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Posts Tagged ‘Brooklyn Children’s Museum’

One of our mottoes here at Brooklyn Children’s Museum is a Marty Markowitz quotation:

Brooklyn is home to everyone from everywhere!

We firmly believe that here and love the opportunity to reflect the cultural diversity of our borough (and New York City, too) and the cultures of the people who have moved to Brooklyn from all around the world. Brooklyn Children’s Museum has an exhibit called World Brooklyn that shrinks Brooklyn stores to kid-size and shows the ethnic diversity of our borough through these stores.

Well, Greta had a great idea for teaching kids about culture through gardens, so she picked 14 countries from around the world: Mexico, China, Uganda, Italy, Peru, Thailand, Nigeria, Israel, Brazil, India, Japan, England, Russia, France, and Jamaica. Then, for each country, she picked a handful of representative plants and planted them together.

Above, the finished gardens are laid out in Brooklyn Children’s Museum’s Greenhouse.

As you can see, each garden also has labels that tell kids something about the country. The labels talk about how the plants are used, how they smell, what they feel like, and often how the plant is used in local cooking. The Thai garden, for example, has the following label with information about the ingredients in Pad Thai:

Another great example is the Peruvian garden!

You might not do 14 of these in your classroom, but it’s quite easy to pick a country you’re studying and grow 3 or 4 plants from that country to help students combine science and social studies knowledge and have an even richer understanding of culture.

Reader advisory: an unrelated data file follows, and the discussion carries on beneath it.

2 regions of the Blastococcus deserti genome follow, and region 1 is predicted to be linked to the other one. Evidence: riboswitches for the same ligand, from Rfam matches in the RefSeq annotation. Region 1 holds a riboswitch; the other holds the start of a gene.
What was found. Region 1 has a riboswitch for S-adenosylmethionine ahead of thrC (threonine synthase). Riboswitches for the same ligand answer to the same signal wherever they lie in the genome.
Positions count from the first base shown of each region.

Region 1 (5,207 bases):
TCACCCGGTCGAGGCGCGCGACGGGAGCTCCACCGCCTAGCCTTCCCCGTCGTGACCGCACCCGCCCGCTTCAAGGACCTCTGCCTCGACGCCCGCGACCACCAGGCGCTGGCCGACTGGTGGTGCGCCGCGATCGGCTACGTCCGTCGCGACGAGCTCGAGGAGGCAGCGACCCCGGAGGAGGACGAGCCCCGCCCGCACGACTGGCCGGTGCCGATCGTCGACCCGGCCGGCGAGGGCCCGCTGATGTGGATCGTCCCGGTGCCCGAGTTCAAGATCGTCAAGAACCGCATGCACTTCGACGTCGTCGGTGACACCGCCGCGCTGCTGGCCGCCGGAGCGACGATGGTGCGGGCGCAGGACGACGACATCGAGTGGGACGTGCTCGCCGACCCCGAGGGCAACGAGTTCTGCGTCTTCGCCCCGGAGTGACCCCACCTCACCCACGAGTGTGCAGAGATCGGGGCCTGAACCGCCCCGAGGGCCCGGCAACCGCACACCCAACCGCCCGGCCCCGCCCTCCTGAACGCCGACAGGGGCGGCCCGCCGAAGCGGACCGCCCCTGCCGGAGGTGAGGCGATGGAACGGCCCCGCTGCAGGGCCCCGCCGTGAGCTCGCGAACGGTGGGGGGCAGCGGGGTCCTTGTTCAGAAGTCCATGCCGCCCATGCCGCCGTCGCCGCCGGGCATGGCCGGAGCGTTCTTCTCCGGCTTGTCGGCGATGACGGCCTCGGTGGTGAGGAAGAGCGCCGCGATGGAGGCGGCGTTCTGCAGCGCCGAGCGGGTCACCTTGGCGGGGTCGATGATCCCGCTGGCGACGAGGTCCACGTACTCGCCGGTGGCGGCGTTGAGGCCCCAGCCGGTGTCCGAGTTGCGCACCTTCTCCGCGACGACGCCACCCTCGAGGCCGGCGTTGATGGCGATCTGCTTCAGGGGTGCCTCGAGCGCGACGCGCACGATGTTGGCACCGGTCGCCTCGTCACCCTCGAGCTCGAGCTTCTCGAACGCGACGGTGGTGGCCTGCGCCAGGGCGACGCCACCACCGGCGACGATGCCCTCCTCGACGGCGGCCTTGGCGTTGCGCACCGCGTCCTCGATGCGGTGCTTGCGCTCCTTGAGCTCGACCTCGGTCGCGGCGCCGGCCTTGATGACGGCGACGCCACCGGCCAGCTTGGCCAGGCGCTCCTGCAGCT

You can also link this to the arts – check back tomorrow for information about that!

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Just a reminder – next week, Brooklyn Children’s Museum is offering free professional development workshops for educators. The same My Green Community workshop is offered twice:

Thursday, October 20th, 4pm – 7pm

Saturday, October 22nd, 10am – 1pm

Join Brooklyn Children’s Museum’s educational team for a workshop on inquiry-based, hands-on experiences exploring what it means to live in a “green community” like New York City. We will give you a copy and walk you through “My Green Community,” a unit plan designed by BCM that ties in with NYC curriculum and standards for pre-K through grade 6 and explores green community features. Activities and lessons include links to literacy, math, science, social studies and the arts.

Come by to receive a print copy of our educator’s guide, free teacher resources from other New York City institutions, and lots of hands-on lesson ideas for your classroom.

We hope to see you on Thursday or Saturday!

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Speaking of wildlife in New York City, Jamaica Bay is an amazing place to study. It’s an estuary surrounding by Brooklyn, Queens, and a little bit of Nassau County. It is one of the largest tidal wetlands in the United States. Jamaica Bay is a fascinating ecosystem, full of biodiversity, which is having a variety of plant and animal species. In addition to salt marsh, grasslands, coastal woodlands, maritime shrublands and brackish and freshwater wetlands, Jamaica Bay is home to mammals, reptiles, insects, 91 different species of fish and 325 species of birds!